• This is what is does to my hands after knitting with the unknit balls:

Do you know anything about this yarn? Have any ideas based on a colorway you think you recognize? Might you know who donated this yarn? I will further pull a drawing for anyone with information that may help lead to a identification of this yarn.


Sunday, February 15, 2009

Chiquita's First Hat

I have been working on a bunch of knitting projects, but there is another knitter in my house who has hit a milestone of her own. Chiquita finished her very first project in the round recently. It was a roll-brim hat! (We aren't up to purling yet.) She was so proud, I told her we could definitely put a picture up on the blog.

I still had to cast-on for her initially (perhaps what we will work on next), but she figured out working both on a circular and later on DPNs. And although I explained how often to put in the decreases, she did all the work on putting them in by herself, quickly picking up the pattern by herself.


Tuesday, February 10, 2009


Can I just say how much it thrills me that my child is a Reader? Note the capital letter. Most people can read, but that only makes them readers. Being a Reader is all about loving books and reading for it's own sake. I love the fact that reading is voluntary, and that books are well-loved in our home.

So this year, when I asked what we might use for a costume idea, I should have expected that inspiration would come from a book. Last year I introduced Chiquita to one of my favorite series when I was younger: The Enchanted Forest Chronicles by Particia Wrede. We made a costume of Cimorene, the main character of the first book in the series. A bit of sewing later, Princess Cimorene arrived.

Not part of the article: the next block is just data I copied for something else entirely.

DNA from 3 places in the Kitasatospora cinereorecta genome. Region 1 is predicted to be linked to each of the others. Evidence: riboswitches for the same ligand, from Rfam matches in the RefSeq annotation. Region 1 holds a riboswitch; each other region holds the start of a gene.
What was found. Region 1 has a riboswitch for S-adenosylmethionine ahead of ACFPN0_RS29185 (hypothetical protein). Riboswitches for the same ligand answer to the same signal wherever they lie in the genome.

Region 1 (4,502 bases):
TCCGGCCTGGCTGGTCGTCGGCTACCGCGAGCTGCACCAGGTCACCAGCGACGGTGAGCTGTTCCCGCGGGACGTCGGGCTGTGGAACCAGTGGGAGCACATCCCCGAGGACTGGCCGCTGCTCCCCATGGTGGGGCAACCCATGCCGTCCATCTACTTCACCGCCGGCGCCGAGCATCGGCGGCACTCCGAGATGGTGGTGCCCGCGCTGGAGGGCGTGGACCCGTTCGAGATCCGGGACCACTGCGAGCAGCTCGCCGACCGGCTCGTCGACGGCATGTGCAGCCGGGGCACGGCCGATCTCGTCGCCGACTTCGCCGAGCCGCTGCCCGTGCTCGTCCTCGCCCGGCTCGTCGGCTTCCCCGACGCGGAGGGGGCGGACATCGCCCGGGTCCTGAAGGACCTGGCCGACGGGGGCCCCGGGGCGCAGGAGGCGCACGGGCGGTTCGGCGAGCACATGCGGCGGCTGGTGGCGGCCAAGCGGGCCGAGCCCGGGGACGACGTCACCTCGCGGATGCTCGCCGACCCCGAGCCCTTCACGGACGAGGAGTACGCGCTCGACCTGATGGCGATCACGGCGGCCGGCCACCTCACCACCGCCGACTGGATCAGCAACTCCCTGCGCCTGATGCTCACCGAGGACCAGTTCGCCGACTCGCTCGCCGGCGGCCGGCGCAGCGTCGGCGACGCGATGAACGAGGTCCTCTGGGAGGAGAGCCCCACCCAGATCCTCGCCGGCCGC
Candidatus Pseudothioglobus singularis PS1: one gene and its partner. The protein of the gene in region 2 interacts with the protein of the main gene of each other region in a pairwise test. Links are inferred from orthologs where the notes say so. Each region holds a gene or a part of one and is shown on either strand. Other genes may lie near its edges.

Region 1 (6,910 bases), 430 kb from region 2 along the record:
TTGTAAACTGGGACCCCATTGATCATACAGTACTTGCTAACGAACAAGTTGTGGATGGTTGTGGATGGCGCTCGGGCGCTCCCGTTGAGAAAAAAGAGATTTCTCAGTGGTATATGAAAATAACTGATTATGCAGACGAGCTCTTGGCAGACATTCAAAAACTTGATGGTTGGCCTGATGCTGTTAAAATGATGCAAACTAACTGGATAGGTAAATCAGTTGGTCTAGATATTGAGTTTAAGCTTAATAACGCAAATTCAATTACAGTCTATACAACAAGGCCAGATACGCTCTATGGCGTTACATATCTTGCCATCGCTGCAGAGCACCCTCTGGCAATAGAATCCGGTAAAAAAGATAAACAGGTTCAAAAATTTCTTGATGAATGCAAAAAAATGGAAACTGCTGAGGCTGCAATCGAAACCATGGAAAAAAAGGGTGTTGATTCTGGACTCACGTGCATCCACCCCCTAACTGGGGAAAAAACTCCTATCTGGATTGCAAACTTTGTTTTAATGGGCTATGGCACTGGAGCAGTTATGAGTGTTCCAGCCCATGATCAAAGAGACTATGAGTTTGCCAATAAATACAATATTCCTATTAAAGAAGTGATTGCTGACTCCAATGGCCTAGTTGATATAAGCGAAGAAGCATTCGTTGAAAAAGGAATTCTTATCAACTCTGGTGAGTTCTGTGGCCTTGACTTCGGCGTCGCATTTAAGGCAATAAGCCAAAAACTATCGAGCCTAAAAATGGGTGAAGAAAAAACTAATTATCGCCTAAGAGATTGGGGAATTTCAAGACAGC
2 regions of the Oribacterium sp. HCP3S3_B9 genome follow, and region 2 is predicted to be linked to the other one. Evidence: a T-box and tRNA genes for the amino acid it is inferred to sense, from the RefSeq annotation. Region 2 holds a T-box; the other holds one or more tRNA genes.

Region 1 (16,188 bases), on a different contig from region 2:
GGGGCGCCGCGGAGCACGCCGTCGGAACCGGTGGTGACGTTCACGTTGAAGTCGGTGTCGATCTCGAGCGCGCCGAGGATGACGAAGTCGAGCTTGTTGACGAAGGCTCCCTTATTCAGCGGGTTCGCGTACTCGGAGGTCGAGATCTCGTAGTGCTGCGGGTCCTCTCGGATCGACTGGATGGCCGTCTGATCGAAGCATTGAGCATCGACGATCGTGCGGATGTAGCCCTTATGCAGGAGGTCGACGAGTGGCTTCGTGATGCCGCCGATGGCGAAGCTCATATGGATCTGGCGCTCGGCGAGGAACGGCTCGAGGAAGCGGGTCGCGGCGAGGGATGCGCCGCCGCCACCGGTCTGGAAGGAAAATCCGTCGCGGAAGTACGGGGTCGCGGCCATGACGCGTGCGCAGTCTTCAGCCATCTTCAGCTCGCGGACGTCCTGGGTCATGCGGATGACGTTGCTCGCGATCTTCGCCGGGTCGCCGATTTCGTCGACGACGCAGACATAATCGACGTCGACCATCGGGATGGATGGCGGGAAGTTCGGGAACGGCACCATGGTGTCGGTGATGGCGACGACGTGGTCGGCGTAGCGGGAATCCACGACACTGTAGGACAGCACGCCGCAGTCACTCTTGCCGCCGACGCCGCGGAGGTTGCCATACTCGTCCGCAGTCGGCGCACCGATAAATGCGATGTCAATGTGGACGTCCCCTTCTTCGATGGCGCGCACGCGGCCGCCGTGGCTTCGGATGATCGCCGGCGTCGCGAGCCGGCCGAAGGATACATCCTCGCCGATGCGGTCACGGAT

Any other book recommendations for fantasy-loving little girls out there? Besides this series, we have also loved the Inkheart series by Cornelia Funke, the Avalon series by Rachel Roberts, and the Circle of Magic series by Tamora Pierce.

Pattern: McCall's M5499
Size: Girls' 7-8
Farbic: 7 yards of stash cotton, 10 yards of metallic trim

Modifications: We skipped the keyhole neckline and the laced back in favor of a simplier gown. (Chiquita points out that this makes for a more practical gown, which Cimorene would prefer.) I also made a small, but fortuitous error in cutting the curve of the armhole. The good news is that this change allowed us to make a gown that could be pulled over the head. The original arm hole would have been too small, since it was designed to be laced closed.

This is the biggest sewing project that I have ever worked on other than my house robes. It was also a first for my daughter who did all the pattern piece cutting and helped with the tracing. We used this as a chance to work on a sewing Girl Scout badge, which called for the scout to learn to read a sewing pattern. Now we will be more ready than ever to work on a costume for next year.